PAM-PAM decision at odds with trademark comparison principles
In Meric v Office for Harmonization in the Internal Market (OHIM), the European Court of First Instance (CFI) has upheld a decision finding that the mark PAM-PIM'S BABY-PROP for disposable napkin-pants (diapers) was confusingly similar to the older PAM-PAM word and device marks.
Gérard Meric applied to register PAM-PIM'S BABY-PROP as a Community trademark for disposable napkin-pants. Arbora & Ausonia (A&A) opposed the application on the basis of (i) two national Spanish word trademarks PAM-PAM and PAM-PAM SERVICIO DE MERCHANDISING SA, and (ii) a Spanish figurative trademark containing the name Pam-Pam and covering, among other things, napkin-pants and sanitary pants. The trademarks covered three different classes of the Nice Classification, namely Classes 5, 16 and 25. The trademark PAM-PIM'S BABY-PROP also covered napkin-pants, but in Class 16 only. A&A's only trademark covering Class 16 showed a very distinctive design.
The OHIM Opposition Division upheld the opposition, finding that Meric's mark was confusingly similar to A&A's PAM-PAM figurative mark registered in Class 16. It disregarded A&A's word marks. Meric appealed.
The Board of Appeal upheld the opposition, basing its decision mainly on the older word mark PAM-PAM covering "any ready-made clothing, in particular napkin-pants, footwear" in Class 25. It reached the conclusion that the products covered by the contested trademark application, namely "napkin-pants made out of paper or cellulose (disposable)" were to be considered as similar to A&A's products, even though the two parties' goods were in different classes.
On appeal, the CFI confirmed the board's decision.
Meric argued before the court that A&A's trademarks related to napkin-pants for adults only, whereas Meric's mark intended to cover napkin-pants for children, which was inferred by the word 'baby' contained in his trademark. However, the court found that the list of goods covered by Meric's application was in no way restricted to napkin-pants for children. It also noted that A&A originally applied for its word mark PAM-PAM to be registered in Spain for children's napkin-pants. Moreover, the CFI considered that napkin-pants for adults and for children would have the same function and would be marketed through the same points of sale. Accordingly, the court concluded that the goods at issue were similar.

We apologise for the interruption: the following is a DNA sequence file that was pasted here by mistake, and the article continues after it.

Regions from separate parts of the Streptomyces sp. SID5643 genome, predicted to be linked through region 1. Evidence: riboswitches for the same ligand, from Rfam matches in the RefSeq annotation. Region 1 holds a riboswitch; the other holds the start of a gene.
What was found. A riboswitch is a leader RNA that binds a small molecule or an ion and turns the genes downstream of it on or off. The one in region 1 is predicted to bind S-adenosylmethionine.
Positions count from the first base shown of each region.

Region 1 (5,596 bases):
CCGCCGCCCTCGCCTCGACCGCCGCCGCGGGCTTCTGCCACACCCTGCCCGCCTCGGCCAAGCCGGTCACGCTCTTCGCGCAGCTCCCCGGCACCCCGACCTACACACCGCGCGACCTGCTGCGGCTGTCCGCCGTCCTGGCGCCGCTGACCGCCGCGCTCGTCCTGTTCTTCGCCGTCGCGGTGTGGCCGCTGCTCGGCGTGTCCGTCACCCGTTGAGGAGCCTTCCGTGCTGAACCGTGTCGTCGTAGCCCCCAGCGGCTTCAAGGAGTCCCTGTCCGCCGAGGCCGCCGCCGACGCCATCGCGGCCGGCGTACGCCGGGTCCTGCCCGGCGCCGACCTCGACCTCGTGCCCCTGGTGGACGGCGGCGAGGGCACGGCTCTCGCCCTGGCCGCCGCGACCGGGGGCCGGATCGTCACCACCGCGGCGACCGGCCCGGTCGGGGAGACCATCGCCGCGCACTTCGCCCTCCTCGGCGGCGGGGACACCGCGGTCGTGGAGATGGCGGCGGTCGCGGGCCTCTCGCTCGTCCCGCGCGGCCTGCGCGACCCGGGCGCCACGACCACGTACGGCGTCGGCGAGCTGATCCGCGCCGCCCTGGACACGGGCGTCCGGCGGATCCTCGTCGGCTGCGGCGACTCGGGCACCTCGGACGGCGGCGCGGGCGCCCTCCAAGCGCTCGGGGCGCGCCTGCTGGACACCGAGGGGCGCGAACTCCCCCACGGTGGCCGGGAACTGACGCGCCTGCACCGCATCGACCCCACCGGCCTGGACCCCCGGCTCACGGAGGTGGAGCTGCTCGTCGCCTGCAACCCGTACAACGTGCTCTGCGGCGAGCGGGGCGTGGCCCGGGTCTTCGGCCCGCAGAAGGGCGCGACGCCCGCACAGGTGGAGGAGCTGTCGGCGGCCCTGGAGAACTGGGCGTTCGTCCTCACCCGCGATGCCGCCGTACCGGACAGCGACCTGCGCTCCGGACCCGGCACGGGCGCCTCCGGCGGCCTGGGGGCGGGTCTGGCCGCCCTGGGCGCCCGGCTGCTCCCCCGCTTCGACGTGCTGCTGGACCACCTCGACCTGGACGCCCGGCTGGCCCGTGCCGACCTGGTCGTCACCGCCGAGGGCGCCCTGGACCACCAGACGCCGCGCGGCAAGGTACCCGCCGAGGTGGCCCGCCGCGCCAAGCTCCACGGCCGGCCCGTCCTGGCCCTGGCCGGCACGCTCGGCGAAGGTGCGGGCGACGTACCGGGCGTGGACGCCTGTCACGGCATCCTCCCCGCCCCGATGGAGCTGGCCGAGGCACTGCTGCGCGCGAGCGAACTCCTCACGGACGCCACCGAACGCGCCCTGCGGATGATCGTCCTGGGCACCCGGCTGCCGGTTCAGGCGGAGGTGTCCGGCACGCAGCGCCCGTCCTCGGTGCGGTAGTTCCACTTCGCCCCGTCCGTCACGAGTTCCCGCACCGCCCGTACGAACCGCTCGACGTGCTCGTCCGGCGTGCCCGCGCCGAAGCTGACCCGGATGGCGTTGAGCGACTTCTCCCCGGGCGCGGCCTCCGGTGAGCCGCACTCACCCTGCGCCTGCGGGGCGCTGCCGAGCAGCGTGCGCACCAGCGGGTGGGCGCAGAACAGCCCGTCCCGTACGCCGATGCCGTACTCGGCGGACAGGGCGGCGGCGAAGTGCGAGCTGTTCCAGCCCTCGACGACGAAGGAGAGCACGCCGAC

The CFI then examined whether the trademarks themselves should be considered as confusingly similar. It held that certain elements may be attributed different importance. It found that (i) the word combination 'Pam-Pim's' was the dominant element of Meric's trademark, and (ii) the additional words 'Baby-Prop' would only "occupy a secondary position within the sign as a whole". Accordingly, the court held that the marks were confusingly similar and rejected Meric's appeal.
This decision seems to be at odds with the general principle that trademarks have to be examined in their entirety and cannot be split into particular parts to be compared with other trademarks. It is certainly possible to hold that the elements 'Pam-Pam' and 'Pam-Pim's' have many features in common and that the difference of one vowel as well as the apostrophe and the final 's' would not suffice to differentiate sufficiently these trademark elements. However, the addition of the words 'Baby-Prop' is definitely recognizable for the average consumer. It is interesting to note that the CFI did not address the probably more convincing argument that the contested trademark could also be understood by the average consumer as a variation of the older trademark, although the consumer would perceive the differences between the trademarks and at least those created by the additional two words 'Baby-Prop'. This may have led to a more consistent approach, which could have been useful for future cases.
Hans Georg Zeiner, Zeiner & Zeiner, Vienna
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